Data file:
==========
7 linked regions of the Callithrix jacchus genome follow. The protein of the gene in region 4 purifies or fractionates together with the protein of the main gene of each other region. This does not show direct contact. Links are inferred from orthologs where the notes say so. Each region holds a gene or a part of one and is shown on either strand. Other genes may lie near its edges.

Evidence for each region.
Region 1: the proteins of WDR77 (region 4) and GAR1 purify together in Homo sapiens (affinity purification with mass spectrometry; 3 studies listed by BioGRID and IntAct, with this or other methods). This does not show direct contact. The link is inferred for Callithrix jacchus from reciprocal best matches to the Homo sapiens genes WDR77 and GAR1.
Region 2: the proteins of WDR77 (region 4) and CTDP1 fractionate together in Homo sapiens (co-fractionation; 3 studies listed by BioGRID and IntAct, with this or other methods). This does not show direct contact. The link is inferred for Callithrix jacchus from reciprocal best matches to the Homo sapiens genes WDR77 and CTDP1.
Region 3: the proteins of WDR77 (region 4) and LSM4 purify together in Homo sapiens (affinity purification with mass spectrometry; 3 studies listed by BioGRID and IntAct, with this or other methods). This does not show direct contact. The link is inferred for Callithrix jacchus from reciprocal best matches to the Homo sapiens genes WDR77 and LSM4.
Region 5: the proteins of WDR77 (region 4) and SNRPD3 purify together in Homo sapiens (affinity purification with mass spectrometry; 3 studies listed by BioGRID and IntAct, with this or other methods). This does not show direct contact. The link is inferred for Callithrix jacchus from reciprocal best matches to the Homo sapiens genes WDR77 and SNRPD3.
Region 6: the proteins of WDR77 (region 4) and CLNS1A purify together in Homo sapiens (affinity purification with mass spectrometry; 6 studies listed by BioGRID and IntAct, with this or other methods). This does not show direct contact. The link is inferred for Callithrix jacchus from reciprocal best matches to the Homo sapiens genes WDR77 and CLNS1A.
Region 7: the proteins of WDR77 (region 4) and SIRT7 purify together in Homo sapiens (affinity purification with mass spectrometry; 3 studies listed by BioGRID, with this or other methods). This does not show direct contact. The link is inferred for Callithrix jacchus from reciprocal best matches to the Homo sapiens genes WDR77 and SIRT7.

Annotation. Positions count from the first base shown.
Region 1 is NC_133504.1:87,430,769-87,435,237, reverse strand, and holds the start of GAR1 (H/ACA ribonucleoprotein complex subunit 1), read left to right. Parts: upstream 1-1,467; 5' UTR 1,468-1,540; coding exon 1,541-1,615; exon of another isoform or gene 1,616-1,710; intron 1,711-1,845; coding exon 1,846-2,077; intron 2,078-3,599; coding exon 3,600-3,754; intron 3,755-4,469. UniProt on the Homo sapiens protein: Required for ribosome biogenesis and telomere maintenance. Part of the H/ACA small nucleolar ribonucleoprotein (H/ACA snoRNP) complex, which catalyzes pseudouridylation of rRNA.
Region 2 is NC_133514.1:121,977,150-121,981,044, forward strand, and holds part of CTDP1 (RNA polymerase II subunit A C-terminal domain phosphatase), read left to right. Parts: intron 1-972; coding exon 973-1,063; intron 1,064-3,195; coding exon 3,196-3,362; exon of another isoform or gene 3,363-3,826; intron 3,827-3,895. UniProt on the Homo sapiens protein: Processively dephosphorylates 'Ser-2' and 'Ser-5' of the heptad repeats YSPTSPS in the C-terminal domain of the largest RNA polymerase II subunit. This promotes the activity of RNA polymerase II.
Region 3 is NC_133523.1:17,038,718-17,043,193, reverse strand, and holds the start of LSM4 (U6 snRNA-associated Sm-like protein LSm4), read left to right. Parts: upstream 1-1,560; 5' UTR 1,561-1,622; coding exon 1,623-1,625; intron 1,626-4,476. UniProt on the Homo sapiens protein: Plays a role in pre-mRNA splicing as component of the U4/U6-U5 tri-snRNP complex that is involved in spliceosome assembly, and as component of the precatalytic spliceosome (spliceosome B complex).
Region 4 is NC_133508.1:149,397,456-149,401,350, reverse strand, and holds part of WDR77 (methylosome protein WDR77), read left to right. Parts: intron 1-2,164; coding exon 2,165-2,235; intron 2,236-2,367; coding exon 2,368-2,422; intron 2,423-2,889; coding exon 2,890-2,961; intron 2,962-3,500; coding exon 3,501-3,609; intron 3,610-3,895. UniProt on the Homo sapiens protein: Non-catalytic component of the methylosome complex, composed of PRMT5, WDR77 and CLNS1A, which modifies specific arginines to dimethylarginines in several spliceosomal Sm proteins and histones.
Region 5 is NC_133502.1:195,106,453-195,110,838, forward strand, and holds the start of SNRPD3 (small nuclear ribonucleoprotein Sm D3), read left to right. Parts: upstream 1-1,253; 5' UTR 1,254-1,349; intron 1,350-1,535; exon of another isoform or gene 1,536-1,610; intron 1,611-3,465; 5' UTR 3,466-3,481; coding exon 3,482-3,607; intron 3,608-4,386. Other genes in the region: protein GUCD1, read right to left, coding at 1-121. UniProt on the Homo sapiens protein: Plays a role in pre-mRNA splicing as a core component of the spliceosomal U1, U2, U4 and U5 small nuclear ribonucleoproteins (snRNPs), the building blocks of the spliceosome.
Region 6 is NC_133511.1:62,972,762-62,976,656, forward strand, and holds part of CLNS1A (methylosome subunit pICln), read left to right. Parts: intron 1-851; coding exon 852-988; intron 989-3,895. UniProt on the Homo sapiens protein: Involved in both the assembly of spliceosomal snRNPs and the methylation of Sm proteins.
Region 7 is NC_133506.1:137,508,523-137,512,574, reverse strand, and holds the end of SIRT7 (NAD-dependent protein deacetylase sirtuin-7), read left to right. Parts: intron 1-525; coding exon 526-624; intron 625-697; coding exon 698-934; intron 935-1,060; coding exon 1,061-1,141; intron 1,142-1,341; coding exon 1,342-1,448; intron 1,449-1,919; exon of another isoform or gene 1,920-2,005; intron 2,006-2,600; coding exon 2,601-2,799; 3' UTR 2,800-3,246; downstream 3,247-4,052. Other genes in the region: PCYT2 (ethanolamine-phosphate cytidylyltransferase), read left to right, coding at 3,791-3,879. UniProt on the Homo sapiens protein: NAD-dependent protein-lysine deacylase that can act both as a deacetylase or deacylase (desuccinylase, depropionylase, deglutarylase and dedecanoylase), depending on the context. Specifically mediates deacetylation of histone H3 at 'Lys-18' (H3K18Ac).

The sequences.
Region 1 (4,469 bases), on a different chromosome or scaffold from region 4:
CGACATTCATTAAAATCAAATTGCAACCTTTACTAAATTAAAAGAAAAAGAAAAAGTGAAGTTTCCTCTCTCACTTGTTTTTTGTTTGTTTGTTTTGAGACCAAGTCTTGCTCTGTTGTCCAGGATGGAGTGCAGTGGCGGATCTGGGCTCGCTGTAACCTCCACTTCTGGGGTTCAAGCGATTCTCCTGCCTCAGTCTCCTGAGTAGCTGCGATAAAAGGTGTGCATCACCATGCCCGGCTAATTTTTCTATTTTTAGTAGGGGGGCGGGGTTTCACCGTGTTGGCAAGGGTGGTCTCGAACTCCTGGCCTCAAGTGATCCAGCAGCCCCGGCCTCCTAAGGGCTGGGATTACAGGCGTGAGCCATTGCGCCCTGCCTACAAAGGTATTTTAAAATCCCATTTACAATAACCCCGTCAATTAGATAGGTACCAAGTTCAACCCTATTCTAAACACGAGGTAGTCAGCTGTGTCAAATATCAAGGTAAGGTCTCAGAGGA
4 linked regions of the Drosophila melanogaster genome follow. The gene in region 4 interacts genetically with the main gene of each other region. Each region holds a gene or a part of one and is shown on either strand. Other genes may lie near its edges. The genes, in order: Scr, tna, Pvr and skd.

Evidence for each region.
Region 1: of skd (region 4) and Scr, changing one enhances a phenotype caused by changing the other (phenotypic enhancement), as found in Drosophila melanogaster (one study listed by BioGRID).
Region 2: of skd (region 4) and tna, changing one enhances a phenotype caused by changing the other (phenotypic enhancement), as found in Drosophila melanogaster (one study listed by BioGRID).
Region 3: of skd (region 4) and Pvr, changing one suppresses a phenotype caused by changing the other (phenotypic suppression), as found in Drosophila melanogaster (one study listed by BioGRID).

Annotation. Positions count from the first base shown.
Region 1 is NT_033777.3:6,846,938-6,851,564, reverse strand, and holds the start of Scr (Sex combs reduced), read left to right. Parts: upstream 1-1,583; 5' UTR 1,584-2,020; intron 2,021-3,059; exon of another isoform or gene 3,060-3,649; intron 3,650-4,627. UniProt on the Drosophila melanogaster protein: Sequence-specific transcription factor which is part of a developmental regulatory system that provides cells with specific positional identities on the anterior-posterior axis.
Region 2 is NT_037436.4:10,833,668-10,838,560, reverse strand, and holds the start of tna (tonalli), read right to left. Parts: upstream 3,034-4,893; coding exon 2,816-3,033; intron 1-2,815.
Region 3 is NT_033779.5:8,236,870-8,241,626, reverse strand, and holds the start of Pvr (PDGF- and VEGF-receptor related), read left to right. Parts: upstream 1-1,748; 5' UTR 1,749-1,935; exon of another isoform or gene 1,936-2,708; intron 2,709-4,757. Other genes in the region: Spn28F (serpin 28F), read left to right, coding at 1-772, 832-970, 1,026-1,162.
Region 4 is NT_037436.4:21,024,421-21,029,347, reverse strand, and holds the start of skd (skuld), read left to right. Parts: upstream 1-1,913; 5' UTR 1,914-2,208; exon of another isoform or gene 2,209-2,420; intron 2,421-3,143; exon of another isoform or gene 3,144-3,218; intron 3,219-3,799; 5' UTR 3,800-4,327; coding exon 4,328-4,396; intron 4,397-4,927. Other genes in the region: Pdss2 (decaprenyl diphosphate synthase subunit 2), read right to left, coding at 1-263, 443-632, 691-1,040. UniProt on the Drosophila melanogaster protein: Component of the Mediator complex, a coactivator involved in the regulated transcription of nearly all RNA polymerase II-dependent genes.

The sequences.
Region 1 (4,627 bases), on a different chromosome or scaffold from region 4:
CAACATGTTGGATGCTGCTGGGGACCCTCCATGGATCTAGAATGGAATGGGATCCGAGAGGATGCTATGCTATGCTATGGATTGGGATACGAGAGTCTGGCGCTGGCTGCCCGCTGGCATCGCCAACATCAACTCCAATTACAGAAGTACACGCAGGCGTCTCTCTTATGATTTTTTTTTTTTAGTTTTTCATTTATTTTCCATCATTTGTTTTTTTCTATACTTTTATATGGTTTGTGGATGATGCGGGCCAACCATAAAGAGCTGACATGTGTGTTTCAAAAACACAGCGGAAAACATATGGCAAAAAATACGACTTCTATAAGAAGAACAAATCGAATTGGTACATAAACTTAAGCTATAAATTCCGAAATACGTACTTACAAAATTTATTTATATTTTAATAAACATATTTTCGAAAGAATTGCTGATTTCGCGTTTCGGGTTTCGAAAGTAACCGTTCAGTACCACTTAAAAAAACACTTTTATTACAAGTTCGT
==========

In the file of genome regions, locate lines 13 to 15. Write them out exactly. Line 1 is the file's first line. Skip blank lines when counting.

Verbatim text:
Region 4 is NC_133508.1:149,397,456-149,401,350, reverse strand, and holds part of WDR77 (methylosome protein WDR77), read left to right. Parts: intron 1-2,164; coding exon 2,165-2,235; intron 2,236-2,367; coding exon 2,368-2,422; intron 2,423-2,889; coding exon 2,890-2,961; intron 2,962-3,500; coding exon 3,501-3,609; intron 3,610-3,895. UniProt on the Homo sapiens protein: Non-catalytic component of the methylosome complex, composed of PRMT5, WDR77 and CLNS1A, which modifies specific arginines to dimethylarginines in several spliceosomal Sm proteins and histones.
Region 5 is NC_133502.1:195,106,453-195,110,838, forward strand, and holds the start of SNRPD3 (small nuclear ribonucleoprotein Sm D3), read left to right. Parts: upstream 1-1,253; 5' UTR 1,254-1,349; intron 1,350-1,535; exon of another isoform or gene 1,536-1,610; intron 1,611-3,465; 5' UTR 3,466-3,481; coding exon 3,482-3,607; intron 3,608-4,386. Other genes in the region: protein GUCD1, read right to left, coding at 1-121. UniProt on the Homo sapiens protein: Plays a role in pre-mRNA splicing as a core component of the spliceosomal U1, U2, U4 and U5 small nuclear ribonucleoproteins (snRNPs), the building blocks of the spliceosome.
Region 6 is NC_133511.1:62,972,762-62,976,656, forward strand, and holds part of CLNS1A (methylosome subunit pICln), read left to right. Parts: intron 1-851; coding exon 852-988; intron 989-3,895. UniProt on the Homo sapiens protein: Involved in both the assembly of spliceosomal snRNPs and the methylation of Sm proteins.